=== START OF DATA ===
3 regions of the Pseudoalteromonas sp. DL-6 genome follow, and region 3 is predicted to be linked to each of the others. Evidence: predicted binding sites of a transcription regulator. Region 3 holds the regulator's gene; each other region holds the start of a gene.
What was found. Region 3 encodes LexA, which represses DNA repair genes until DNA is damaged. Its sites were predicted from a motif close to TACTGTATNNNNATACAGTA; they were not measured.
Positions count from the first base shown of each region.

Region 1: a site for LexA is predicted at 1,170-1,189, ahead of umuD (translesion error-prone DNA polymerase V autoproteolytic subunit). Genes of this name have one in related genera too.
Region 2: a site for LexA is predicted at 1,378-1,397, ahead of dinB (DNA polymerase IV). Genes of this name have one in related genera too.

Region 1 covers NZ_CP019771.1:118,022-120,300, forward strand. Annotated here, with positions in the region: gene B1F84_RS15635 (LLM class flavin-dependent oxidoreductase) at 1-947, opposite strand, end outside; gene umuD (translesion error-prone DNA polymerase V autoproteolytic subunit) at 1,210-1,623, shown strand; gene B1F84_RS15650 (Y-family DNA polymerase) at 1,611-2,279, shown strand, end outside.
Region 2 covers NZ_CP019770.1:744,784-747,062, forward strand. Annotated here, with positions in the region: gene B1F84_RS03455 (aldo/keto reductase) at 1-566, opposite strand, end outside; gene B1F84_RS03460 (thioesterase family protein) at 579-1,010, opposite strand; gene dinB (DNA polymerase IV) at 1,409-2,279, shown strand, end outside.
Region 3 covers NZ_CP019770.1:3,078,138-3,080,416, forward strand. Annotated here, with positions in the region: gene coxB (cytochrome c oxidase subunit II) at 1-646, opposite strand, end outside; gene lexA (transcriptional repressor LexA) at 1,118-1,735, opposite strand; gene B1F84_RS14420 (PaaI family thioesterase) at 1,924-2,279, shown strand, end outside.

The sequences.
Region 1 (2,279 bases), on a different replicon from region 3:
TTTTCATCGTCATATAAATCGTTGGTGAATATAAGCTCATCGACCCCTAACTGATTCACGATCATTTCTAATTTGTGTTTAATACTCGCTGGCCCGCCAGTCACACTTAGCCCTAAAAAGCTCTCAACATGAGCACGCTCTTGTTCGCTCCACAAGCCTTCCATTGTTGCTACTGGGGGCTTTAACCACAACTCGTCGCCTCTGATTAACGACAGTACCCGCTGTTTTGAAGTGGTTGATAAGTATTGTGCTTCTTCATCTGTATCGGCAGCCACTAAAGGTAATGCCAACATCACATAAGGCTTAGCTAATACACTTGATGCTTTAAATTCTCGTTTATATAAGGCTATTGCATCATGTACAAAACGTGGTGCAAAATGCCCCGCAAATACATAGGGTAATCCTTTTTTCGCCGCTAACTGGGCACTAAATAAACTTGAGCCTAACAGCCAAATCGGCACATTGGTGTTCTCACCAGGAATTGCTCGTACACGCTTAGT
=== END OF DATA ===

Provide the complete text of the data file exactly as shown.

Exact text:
3 regions of the Pseudoalteromonas sp. DL-6 genome follow, and region 3 is predicted to be linked to each of the others. Evidence: predicted binding sites of a transcription regulator. Region 3 holds the regulator's gene; each other region holds the start of a gene.
What was found. Region 3 encodes LexA, which represses DNA repair genes until DNA is damaged. Its sites were predicted from a motif close to TACTGTATNNNNATACAGTA; they were not measured.
Positions count from the first base shown of each region.

Region 1: a site for LexA is predicted at 1,170-1,189, ahead of umuD (translesion error-prone DNA polymerase V autoproteolytic subunit). Genes of this name have one in related genera too.
Region 2: a site for LexA is predicted at 1,378-1,397, ahead of dinB (DNA polymerase IV). Genes of this name have one in related genera too.

Region 1 covers NZ_CP019771.1:118,022-120,300, forward strand. Annotated here, with positions in the region: gene B1F84_RS15635 (LLM class flavin-dependent oxidoreductase) at 1-947, opposite strand, end outside; gene umuD (translesion error-prone DNA polymerase V autoproteolytic subunit) at 1,210-1,623, shown strand; gene B1F84_RS15650 (Y-family DNA polymerase) at 1,611-2,279, shown strand, end outside.
Region 2 covers NZ_CP019770.1:744,784-747,062, forward strand. Annotated here, with positions in the region: gene B1F84_RS03455 (aldo/keto reductase) at 1-566, opposite strand, end outside; gene B1F84_RS03460 (thioesterase family protein) at 579-1,010, opposite strand; gene dinB (DNA polymerase IV) at 1,409-2,279, shown strand, end outside.
Region 3 covers NZ_CP019770.1:3,078,138-3,080,416, forward strand. Annotated here, with positions in the region: gene coxB (cytochrome c oxidase subunit II) at 1-646, opposite strand, end outside; gene lexA (transcriptional repressor LexA) at 1,118-1,735, opposite strand; gene B1F84_RS14420 (PaaI family thioesterase) at 1,924-2,279, shown strand, end outside.

The sequences.
Region 1 (2,279 bases), on a different replicon from region 3:
TTTTCATCGTCATATAAATCGTTGGTGAATATAAGCTCATCGACCCCTAACTGATTCACGATCATTTCTAATTTGTGTTTAATACTCGCTGGCCCGCCAGTCACACTTAGCCCTAAAAAGCTCTCAACATGAGCACGCTCTTGTTCGCTCCACAAGCCTTCCATTGTTGCTACTGGGGGCTTTAACCACAACTCGTCGCCTCTGATTAACGACAGTACCCGCTGTTTTGAAGTGGTTGATAAGTATTGTGCTTCTTCATCTGTATCGGCAGCCACTAAAGGTAATGCCAACATCACATAAGGCTTAGCTAATACACTTGATGCTTTAAATTCTCGTTTATATAAGGCTATTGCATCATGTACAAAACGTGGTGCAAAATGCCCCGCAAATACATAGGGTAATCCTTTTTTCGCCGCTAACTGGGCACTAAATAAACTTGAGCCTAACAGCCAAATCGGCACATTGGTGTTCTCACCAGGAATTGCTCGTACACGCTTAGT